Armed pro-Russia militia take over buildings in eastern Ukraine in echo of Crimea

By bne IntelliNews April 13, 2014

Harriet Salem in Donetsk -


On April 12, armed pro-Russian separatists launched a synchronized attack on strategic sites across eastern Ukraine. In a series of events reminiscent of the buildup to Russia's annexation of Crimea, multiple sites were seized including two police stations with caches of arms and ammunition. Armed local militia set up multiple roadblocks across the Donbas region. Cars with Kyiv plates are reportedly being prevented from passing.

In Slaviansk, a town just 150 kilometres from the Russian border, pro-Russian activists carrying automatic weapons seized government buildings. According to eyewitnesses 80km north, in Kramatorsk, gunmen seized the police station after a shootout with police. No causalities  were reported.

On April 12 Donetsk police chief, Kostyantyn Pozhydayev, bowed to the demands of protesters and resigned. His departure has raised questions over whether the region’s police force is still subordinate to Kyiv. Speaking to Ukrainian TV channel 5 Kanal by telephone, Pozhydayev said he quit in a bid to avoid bloodshed.

Following the police chief’s desertion the Donetsk Berkut special police unit - disbanded by Ukraine’s new government for their role in the violent crackdown on anti-government protesters in Kyiv - took control of the city’s Interior Ministry.

 Wearing the orange and black striped St George ribbon, a symbol of allegiance with Russia, Vitaliy Vorontsov, a commander of the Berkut told bne that, ”the police have not changed sides because they are, and always have been, with the people. The people in east want their voice to be head, they want a referendum”. He added that the government in Kyiv had “betrayed and persecuted” the Berkut and had “not attempted the to discover the truth of what had happened during the Maidan protests”. Those protests centred on Kyiv's Independence Square, which began in November after former president Viktor Yanukovych refused to sig off on a deal that would've taken Ukraine further into Europe, led to events that ended up with his ousting and a takeover of government by pro-EU forces.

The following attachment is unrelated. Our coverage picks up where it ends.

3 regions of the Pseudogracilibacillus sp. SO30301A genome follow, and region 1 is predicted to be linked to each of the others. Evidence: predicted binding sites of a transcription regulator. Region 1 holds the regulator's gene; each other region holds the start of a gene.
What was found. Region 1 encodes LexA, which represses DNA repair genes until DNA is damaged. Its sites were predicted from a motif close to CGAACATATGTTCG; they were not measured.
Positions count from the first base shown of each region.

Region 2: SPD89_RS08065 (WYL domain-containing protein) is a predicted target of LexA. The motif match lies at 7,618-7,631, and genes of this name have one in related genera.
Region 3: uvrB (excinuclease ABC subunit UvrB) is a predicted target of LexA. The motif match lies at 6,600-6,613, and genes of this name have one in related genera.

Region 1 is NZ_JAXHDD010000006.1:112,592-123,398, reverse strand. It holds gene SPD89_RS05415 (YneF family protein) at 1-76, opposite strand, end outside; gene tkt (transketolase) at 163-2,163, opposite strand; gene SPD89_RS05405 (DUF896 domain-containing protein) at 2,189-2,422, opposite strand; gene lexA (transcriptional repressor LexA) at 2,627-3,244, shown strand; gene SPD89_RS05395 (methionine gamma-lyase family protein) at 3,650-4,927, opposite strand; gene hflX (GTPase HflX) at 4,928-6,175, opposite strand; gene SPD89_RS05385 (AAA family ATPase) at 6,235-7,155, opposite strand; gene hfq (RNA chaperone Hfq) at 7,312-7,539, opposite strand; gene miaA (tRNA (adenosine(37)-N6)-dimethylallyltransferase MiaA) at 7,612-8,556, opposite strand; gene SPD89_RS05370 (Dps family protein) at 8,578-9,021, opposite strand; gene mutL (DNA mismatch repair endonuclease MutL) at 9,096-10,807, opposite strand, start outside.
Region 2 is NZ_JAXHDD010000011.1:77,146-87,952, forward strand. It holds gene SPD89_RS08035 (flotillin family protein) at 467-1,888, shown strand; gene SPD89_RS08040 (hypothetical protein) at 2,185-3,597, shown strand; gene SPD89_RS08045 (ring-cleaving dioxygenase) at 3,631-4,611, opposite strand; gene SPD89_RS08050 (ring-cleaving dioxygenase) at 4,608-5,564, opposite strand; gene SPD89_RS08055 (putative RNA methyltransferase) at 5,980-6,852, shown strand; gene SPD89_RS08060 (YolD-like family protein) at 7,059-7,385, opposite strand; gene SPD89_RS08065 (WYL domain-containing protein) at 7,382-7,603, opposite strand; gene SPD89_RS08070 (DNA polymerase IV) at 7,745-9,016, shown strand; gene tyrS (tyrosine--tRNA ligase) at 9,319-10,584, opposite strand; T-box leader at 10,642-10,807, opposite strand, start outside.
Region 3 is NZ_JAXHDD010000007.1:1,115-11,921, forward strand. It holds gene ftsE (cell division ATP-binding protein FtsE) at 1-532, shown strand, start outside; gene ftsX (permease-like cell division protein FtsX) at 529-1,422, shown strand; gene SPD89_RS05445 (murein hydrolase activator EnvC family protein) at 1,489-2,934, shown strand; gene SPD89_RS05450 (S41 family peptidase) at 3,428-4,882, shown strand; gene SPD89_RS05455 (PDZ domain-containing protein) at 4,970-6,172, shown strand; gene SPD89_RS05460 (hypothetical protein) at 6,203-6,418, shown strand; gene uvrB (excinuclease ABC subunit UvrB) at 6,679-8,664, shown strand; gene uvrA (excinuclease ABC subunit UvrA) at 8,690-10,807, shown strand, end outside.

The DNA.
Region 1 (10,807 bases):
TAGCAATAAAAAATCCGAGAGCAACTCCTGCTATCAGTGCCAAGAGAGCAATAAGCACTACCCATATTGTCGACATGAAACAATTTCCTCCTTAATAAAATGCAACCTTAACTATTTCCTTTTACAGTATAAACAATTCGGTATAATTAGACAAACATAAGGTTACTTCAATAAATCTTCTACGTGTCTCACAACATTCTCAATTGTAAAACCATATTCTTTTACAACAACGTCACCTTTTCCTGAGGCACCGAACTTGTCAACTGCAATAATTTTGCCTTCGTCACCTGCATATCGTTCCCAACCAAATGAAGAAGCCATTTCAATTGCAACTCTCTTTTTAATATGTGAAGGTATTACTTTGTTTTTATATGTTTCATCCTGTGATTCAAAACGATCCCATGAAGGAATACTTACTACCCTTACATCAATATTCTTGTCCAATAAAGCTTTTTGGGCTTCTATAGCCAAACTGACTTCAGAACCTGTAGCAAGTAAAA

Ukraine’s eastern regions have been rocked by unrest since the new government took the reins of power in February. In Odessa, Kharkiv, Luhansk and Donetsk, a series of protests, violent clashes and building occupations have left one dead and dozens injured.

Pro-Russian protesters have already been holding some regional government buildings for a week. On April 6. demonstrators stormed buildings in Donetsk and Luhansk where they holed up behind barbed wire and barricades and have remained inside ever since.

The Donetsk protesters, who declared their own independent state known as  the “Donetsk People’s Republic”, say they feel alienated by the new administration in Kyiv, which they claim has not taken into account the views of the Russian-speaking majority in the east. Despite raising the Russian flag above the building and demanding a referendum on the future status of the Donbas region, the protest leaders say they are not separatists.

On April 10, Ukraine’s interim prime minister, Arseniy Yatsenyuk, visited Donetsk for an emergency meeting with local political leaders and businessmen in an attempt to address the protesters concerns. Speaking at the meeting, Yatsenyuk said that he was willing to consider ways to give the eastern regions greater autonomy from Kyiv. In a bid to placate the protestors, he also urged the Verkhovna Rada, the Ukrainian parliament, to pass a law drafted by Donetsk protesters that would permit local referendums, which are currently not provided for under Ukrainian law.

The offer was a U-turn on the government’s previous position. Just 48 hours before, the prime minister had issued an ultimatum to the protesters to immediately begin negotiations on a peaceful withdrawal, or face being forcefully removed.

The new administration in Kyiv has come under fire for its failure to engage with citizens in the country's predominantly Russian-speaking east. Yatsenyuk’s trip to Donetsk this week was the first official visit to the troubled region since his government took power in February.